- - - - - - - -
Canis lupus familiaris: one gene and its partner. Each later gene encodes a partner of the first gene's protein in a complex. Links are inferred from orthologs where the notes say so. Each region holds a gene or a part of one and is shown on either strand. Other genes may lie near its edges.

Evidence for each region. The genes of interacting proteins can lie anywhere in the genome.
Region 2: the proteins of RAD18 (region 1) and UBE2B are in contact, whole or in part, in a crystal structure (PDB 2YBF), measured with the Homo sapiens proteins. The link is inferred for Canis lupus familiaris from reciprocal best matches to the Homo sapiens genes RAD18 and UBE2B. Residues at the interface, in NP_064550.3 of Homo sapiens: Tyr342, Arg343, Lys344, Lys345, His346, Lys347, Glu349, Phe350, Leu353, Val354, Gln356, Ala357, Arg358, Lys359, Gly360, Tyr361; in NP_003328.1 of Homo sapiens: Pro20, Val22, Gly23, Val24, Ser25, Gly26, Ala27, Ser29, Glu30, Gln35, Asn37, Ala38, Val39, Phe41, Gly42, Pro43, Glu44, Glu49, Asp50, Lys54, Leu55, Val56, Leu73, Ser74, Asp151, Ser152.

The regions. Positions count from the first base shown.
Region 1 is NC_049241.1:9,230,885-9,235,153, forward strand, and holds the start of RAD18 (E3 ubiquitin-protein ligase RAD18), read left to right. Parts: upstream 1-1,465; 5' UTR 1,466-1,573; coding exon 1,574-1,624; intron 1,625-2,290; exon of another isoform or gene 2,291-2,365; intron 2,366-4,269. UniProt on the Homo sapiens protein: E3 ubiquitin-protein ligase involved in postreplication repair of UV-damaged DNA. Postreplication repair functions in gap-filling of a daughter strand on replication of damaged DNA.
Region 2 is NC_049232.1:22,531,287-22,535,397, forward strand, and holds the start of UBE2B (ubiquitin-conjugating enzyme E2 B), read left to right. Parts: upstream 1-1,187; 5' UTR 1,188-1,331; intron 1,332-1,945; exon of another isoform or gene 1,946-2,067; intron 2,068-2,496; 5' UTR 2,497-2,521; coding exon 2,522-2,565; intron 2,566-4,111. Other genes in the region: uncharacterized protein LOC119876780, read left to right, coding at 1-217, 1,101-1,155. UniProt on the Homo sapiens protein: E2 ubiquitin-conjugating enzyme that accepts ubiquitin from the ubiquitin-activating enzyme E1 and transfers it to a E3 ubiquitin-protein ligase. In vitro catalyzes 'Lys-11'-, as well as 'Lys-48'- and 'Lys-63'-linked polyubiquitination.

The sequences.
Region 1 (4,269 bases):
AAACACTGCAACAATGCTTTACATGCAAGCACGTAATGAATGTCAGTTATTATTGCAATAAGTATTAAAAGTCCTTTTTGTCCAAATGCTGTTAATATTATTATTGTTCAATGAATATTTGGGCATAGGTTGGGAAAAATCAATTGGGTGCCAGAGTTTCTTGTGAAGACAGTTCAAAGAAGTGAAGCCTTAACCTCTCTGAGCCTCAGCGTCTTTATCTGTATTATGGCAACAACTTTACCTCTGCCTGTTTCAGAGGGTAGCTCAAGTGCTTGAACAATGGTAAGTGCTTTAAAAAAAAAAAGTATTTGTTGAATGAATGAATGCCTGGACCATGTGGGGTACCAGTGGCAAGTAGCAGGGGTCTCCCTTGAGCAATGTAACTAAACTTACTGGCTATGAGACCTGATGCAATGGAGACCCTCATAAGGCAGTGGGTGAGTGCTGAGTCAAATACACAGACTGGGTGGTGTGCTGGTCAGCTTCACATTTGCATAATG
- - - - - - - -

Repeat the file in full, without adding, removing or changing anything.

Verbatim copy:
Canis lupus familiaris: one gene and its partner. Each later gene encodes a partner of the first gene's protein in a complex. Links are inferred from orthologs where the notes say so. Each region holds a gene or a part of one and is shown on either strand. Other genes may lie near its edges.

Evidence for each region. The genes of interacting proteins can lie anywhere in the genome.
Region 2: the proteins of RAD18 (region 1) and UBE2B are in contact, whole or in part, in a crystal structure (PDB 2YBF), measured with the Homo sapiens proteins. The link is inferred for Canis lupus familiaris from reciprocal best matches to the Homo sapiens genes RAD18 and UBE2B. Residues at the interface, in NP_064550.3 of Homo sapiens: Tyr342, Arg343, Lys344, Lys345, His346, Lys347, Glu349, Phe350, Leu353, Val354, Gln356, Ala357, Arg358, Lys359, Gly360, Tyr361; in NP_003328.1 of Homo sapiens: Pro20, Val22, Gly23, Val24, Ser25, Gly26, Ala27, Ser29, Glu30, Gln35, Asn37, Ala38, Val39, Phe41, Gly42, Pro43, Glu44, Glu49, Asp50, Lys54, Leu55, Val56, Leu73, Ser74, Asp151, Ser152.

The regions. Positions count from the first base shown.
Region 1 is NC_049241.1:9,230,885-9,235,153, forward strand, and holds the start of RAD18 (E3 ubiquitin-protein ligase RAD18), read left to right. Parts: upstream 1-1,465; 5' UTR 1,466-1,573; coding exon 1,574-1,624; intron 1,625-2,290; exon of another isoform or gene 2,291-2,365; intron 2,366-4,269. UniProt on the Homo sapiens protein: E3 ubiquitin-protein ligase involved in postreplication repair of UV-damaged DNA. Postreplication repair functions in gap-filling of a daughter strand on replication of damaged DNA.
Region 2 is NC_049232.1:22,531,287-22,535,397, forward strand, and holds the start of UBE2B (ubiquitin-conjugating enzyme E2 B), read left to right. Parts: upstream 1-1,187; 5' UTR 1,188-1,331; intron 1,332-1,945; exon of another isoform or gene 1,946-2,067; intron 2,068-2,496; 5' UTR 2,497-2,521; coding exon 2,522-2,565; intron 2,566-4,111. Other genes in the region: uncharacterized protein LOC119876780, read left to right, coding at 1-217, 1,101-1,155. UniProt on the Homo sapiens protein: E2 ubiquitin-conjugating enzyme that accepts ubiquitin from the ubiquitin-activating enzyme E1 and transfers it to a E3 ubiquitin-protein ligase. In vitro catalyzes 'Lys-11'-, as well as 'Lys-48'- and 'Lys-63'-linked polyubiquitination.

The sequences.
Region 1 (4,269 bases):
AAACACTGCAACAATGCTTTACATGCAAGCACGTAATGAATGTCAGTTATTATTGCAATAAGTATTAAAAGTCCTTTTTGTCCAAATGCTGTTAATATTATTATTGTTCAATGAATATTTGGGCATAGGTTGGGAAAAATCAATTGGGTGCCAGAGTTTCTTGTGAAGACAGTTCAAAGAAGTGAAGCCTTAACCTCTCTGAGCCTCAGCGTCTTTATCTGTATTATGGCAACAACTTTACCTCTGCCTGTTTCAGAGGGTAGCTCAAGTGCTTGAACAATGGTAAGTGCTTTAAAAAAAAAAAGTATTTGTTGAATGAATGAATGCCTGGACCATGTGGGGTACCAGTGGCAAGTAGCAGGGGTCTCCCTTGAGCAATGTAACTAAACTTACTGGCTATGAGACCTGATGCAATGGAGACCCTCATAAGGCAGTGGGTGAGTGCTGAGTCAAATACACAGACTGGGTGGTGTGCTGGTCAGCTTCACATTTGCATAATG